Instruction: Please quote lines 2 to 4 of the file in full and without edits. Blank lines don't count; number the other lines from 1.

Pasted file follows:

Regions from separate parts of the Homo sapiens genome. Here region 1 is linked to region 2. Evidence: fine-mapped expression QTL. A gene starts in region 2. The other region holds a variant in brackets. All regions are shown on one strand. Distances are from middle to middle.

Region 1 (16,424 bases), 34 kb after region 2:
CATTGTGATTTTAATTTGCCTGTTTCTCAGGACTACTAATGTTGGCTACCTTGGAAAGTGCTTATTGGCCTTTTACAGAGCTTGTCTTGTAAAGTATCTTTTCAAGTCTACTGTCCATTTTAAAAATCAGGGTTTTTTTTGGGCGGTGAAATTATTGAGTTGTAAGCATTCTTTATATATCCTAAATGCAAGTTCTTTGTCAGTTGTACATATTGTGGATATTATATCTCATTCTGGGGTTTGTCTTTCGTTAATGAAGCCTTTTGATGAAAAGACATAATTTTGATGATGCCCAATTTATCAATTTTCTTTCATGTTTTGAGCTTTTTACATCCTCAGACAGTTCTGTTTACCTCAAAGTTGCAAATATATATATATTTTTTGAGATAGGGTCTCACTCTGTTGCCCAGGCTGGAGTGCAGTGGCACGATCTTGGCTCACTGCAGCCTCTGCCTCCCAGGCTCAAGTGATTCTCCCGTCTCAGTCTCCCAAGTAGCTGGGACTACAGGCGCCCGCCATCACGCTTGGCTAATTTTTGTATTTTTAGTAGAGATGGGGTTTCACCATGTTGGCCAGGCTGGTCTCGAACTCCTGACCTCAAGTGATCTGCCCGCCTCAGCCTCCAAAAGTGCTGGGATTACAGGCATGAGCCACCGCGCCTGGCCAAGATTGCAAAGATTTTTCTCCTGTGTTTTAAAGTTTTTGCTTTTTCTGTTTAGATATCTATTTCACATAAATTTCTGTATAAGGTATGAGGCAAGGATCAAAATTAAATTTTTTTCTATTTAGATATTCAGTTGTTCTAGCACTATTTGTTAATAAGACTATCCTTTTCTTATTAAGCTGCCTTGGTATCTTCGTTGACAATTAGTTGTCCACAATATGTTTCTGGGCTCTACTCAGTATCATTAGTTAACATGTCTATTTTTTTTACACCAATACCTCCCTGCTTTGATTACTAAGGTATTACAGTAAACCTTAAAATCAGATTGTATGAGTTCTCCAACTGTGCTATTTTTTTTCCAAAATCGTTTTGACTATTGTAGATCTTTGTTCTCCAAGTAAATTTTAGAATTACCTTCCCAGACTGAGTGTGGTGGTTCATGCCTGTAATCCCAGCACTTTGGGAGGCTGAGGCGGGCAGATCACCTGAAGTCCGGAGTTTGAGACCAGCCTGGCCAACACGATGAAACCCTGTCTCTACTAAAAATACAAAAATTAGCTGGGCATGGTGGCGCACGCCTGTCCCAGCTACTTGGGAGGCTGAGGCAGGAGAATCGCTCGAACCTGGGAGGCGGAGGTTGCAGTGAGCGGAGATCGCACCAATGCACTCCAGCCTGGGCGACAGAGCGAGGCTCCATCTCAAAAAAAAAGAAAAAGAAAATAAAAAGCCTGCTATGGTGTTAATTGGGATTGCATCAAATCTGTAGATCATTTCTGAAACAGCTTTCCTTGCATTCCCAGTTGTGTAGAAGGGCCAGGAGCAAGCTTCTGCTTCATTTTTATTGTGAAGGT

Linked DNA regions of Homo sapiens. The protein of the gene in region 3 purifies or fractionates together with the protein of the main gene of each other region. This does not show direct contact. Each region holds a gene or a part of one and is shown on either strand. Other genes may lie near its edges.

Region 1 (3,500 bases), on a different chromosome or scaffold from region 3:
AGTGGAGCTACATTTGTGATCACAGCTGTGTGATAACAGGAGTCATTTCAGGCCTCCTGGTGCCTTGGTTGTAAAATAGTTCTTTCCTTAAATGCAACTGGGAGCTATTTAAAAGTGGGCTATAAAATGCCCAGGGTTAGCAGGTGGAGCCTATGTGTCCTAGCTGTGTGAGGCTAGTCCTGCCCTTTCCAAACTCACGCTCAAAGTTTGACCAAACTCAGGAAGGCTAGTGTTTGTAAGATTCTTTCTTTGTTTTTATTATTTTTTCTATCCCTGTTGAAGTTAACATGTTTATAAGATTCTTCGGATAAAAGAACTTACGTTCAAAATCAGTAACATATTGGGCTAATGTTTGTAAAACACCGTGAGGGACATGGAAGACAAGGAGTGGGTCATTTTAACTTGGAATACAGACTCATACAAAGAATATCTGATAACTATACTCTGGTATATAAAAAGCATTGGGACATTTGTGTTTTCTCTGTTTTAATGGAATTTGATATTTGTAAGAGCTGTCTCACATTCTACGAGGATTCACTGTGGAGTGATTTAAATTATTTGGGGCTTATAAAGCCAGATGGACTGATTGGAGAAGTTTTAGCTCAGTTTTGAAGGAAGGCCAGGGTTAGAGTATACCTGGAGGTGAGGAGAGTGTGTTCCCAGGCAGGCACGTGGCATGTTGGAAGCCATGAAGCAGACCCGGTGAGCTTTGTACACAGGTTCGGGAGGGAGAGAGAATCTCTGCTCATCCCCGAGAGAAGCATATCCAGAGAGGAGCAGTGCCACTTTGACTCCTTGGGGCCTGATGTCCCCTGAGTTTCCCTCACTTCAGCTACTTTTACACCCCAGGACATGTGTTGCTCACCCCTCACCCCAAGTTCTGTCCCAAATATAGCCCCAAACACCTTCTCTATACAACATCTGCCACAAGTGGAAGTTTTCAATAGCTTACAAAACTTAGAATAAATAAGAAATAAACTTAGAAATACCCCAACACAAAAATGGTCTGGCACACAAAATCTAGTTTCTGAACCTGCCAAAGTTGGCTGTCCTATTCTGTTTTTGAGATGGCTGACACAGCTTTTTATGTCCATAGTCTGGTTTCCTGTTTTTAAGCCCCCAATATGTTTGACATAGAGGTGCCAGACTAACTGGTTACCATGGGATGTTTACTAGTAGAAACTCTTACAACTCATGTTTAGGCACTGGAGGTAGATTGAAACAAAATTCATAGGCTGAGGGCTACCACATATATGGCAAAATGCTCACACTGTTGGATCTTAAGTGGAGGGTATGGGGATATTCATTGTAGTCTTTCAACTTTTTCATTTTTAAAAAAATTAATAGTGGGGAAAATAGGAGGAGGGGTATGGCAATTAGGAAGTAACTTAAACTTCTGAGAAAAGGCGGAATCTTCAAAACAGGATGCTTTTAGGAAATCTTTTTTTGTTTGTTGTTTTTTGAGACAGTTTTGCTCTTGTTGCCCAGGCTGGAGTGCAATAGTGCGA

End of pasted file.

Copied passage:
Region 1 (16,424 bases), 34 kb after region 2:
CATTGTGATTTTAATTTGCCTGTTTCTCAGGACTACTAATGTTGGCTACCTTGGAAAGTGCTTATTGGCCTTTTACAGAGCTTGTCTTGTAAAGTATCTTTTCAAGTCTACTGTCCATTTTAAAAATCAGGGTTTTTTTTGGGCGGTGAAATTATTGAGTTGTAAGCATTCTTTATATATCCTAAATGCAAGTTCTTTGTCAGTTGTACATATTGTGGATATTATATCTCATTCTGGGGTTTGTCTTTCGTTAATGAAGCCTTTTGATGAAAAGACATAATTTTGATGATGCCCAATTTATCAATTTTCTTTCATGTTTTGAGCTTTTTACATCCTCAGACAGTTCTGTTTACCTCAAAGTTGCAAATATATATATATTTTTTGAGATAGGGTCTCACTCTGTTGCCCAGGCTGGAGTGCAGTGGCACGATCTTGGCTCACTGCAGCCTCTGCCTCCCAGGCTCAAGTGATTCTCCCGTCTCAGTCTCCCAAGTAGCTGGGACTACAGGCGCCCGCCATCACGCTTGGCTAATTTTTGTATTTTTAGTAGAGATGGGGTTTCACCATGTTGGCCAGGCTGGTCTCGAACTCCTGACCTCAAGTGATCTGCCCGCCTCAGCCTCCAAAAGTGCTGGGATTACAGGCATGAGCCACCGCGCCTGGCCAAGATTGCAAAGATTTTTCTCCTGTGTTTTAAAGTTTTTGCTTTTTCTGTTTAGATATCTATTTCACATAAATTTCTGTATAAGGTATGAGGCAAGGATCAAAATTAAATTTTTTTCTATTTAGATATTCAGTTGTTCTAGCACTATTTGTTAATAAGACTATCCTTTTCTTATTAAGCTGCCTTGGTATCTTCGTTGACAATTAGTTGTCCACAATATGTTTCTGGGCTCTACTCAGTATCATTAGTTAACATGTCTATTTTTTTTACACCAATACCTCCCTGCTTTGATTACTAAGGTATTACAGTAAACCTTAAAATCAGATTGTATGAGTTCTCCAACTGTGCTATTTTTTTTCCAAAATCGTTTTGACTATTGTAGATCTTTGTTCTCCAAGTAAATTTTAGAATTACCTTCCCAGACTGAGTGTGGTGGTTCATGCCTGTAATCCCAGCACTTTGGGAGGCTGAGGCGGGCAGATCACCTGAAGTCCGGAGTTTGAGACCAGCCTGGCCAACACGATGAAACCCTGTCTCTACTAAAAATACAAAAATTAGCTGGGCATGGTGGCGCACGCCTGTCCCAGCTACTTGGGAGGCTGAGGCAGGAGAATCGCTCGAACCTGGGAGGCGGAGGTTGCAGTGAGCGGAGATCGCACCAATGCACTCCAGCCTGGGCGACAGAGCGAGGCTCCATCTCAAAAAAAAAGAAAAAGAAAATAAAAAGCCTGCTATGGTGTTAATTGGGATTGCATCAAATCTGTAGATCATTTCTGAAACAGCTTTCCTTGCATTCCCAGTTGTGTAGAAGGGCCAGGAGCAAGCTTCTGCTTCATTTTTATTGTGAAGGT

Linked DNA regions of Homo sapiens. The protein of the gene in region 3 purifies or fractionates together with the protein of the main gene of each other region. This does not show direct contact. Each region holds a gene or a part of one and is shown on either strand. Other genes may lie near its edges.